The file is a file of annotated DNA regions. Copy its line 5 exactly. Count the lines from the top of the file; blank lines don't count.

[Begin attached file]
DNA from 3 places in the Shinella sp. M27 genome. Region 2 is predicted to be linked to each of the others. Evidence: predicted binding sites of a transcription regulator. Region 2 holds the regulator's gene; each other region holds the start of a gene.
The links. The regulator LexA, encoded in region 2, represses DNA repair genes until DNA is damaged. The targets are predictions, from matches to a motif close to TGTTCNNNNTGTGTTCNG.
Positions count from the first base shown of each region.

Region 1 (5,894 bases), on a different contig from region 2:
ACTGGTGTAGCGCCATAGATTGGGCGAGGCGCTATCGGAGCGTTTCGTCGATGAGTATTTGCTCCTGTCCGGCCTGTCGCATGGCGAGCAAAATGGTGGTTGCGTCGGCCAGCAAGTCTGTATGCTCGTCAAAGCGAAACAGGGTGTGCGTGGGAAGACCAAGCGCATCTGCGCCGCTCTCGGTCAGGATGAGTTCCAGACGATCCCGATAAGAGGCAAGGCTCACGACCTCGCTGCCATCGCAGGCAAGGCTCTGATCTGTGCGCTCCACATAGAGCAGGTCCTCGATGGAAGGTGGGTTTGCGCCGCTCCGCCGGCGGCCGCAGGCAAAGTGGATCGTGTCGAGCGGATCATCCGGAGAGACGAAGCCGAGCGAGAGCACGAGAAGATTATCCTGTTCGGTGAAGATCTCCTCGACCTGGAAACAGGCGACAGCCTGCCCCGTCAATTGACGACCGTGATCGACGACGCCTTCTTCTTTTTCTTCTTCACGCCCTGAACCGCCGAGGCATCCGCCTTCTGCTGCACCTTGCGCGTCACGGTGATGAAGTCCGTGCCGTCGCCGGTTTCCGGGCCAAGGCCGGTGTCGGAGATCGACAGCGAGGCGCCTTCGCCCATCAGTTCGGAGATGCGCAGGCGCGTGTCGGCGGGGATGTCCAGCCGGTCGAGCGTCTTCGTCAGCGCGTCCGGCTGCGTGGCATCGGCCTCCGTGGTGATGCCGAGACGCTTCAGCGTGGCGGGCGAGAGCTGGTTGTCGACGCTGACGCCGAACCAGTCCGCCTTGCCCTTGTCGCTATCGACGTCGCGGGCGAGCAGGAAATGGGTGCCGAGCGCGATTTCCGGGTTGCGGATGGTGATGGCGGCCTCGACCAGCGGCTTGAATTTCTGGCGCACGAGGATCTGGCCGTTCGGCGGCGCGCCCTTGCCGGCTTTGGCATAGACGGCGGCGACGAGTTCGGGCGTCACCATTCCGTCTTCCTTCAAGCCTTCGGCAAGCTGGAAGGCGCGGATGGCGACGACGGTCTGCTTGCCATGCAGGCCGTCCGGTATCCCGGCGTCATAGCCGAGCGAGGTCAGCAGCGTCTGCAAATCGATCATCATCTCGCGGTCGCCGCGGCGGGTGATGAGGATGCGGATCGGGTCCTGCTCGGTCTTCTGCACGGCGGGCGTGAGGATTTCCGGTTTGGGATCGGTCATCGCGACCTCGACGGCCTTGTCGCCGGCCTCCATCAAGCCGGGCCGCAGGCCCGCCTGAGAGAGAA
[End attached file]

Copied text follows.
ACTGGTGTAGCGCCATAGATTGGGCGAGGCGCTATCGGAGCGTTTCGTCGATGAGTATTTGCTCCTGTCCGGCCTGTCGCATGGCGAGCAAAATGGTGGTTGCGTCGGCCAGCAAGTCTGTATGCTCGTCAAAGCGAAACAGGGTGTGCGTGGGAAGACCAAGCGCATCTGCGCCGCTCTCGGTCAGGATGAGTTCCAGACGATCCCGATAAGAGGCAAGGCTCACGACCTCGCTGCCATCGCAGGCAAGGCTCTGATCTGTGCGCTCCACATAGAGCAGGTCCTCGATGGAAGGTGGGTTTGCGCCGCTCCGCCGGCGGCCGCAGGCAAAGTGGATCGTGTCGAGCGGATCATCCGGAGAGACGAAGCCGAGCGAGAGCACGAGAAGATTATCCTGTTCGGTGAAGATCTCCTCGACCTGGAAACAGGCGACAGCCTGCCCCGTCAATTGACGACCGTGATCGACGACGCCTTCTTCTTTTTCTTCTTCACGCCCTGAACCGCCGAGGCATCCGCCTTCTGCTGCACCTTGCGCGTCACGGTGATGAAGTCCGTGCCGTCGCCGGTTTCCGGGCCAAGGCCGGTGTCGGAGATCGACAGCGAGGCGCCTTCGCCCATCAGTTCGGAGATGCGCAGGCGCGTGTCGGCGGGGATGTCCAGCCGGTCGAGCGTCTTCGTCAGCGCGTCCGGCTGCGTGGCATCGGCCTCCGTGGTGATGCCGAGACGCTTCAGCGTGGCGGGCGAGAGCTGGTTGTCGACGCTGACGCCGAACCAGTCCGCCTTGCCCTTGTCGCTATCGACGTCGCGGGCGAGCAGGAAATGGGTGCCGAGCGCGATTTCCGGGTTGCGGATGGTGATGGCGGCCTCGACCAGCGGCTTGAATTTCTGGCGCACGAGGATCTGGCCGTTCGGCGGCGCGCCCTTGCCGGCTTTGGCATAGACGGCGGCGACGAGTTCGGGCGTCACCATTCCGTCTTCCTTCAAGCCTTCGGCAAGCTGGAAGGCGCGGATGGCGACGACGGTCTGCTTGCCATGCAGGCCGTCCGGTATCCCGGCGTCATAGCCGAGCGAGGTCAGCAGCGTCTGCAAATCGATCATCATCTCGCGGTCGCCGCGGCGGGTGATGAGGATGCGGATCGGGTCCTGCTCGGTCTTCTGCACGGCGGGCGTGAGGATTTCCGGTTTGGGATCGGTCATCGCGACCTCGACGGCCTTGTCGCCGGCCTCCATCAAGCCGGGCCGCAGGCCCGCCTGAGAGAGAA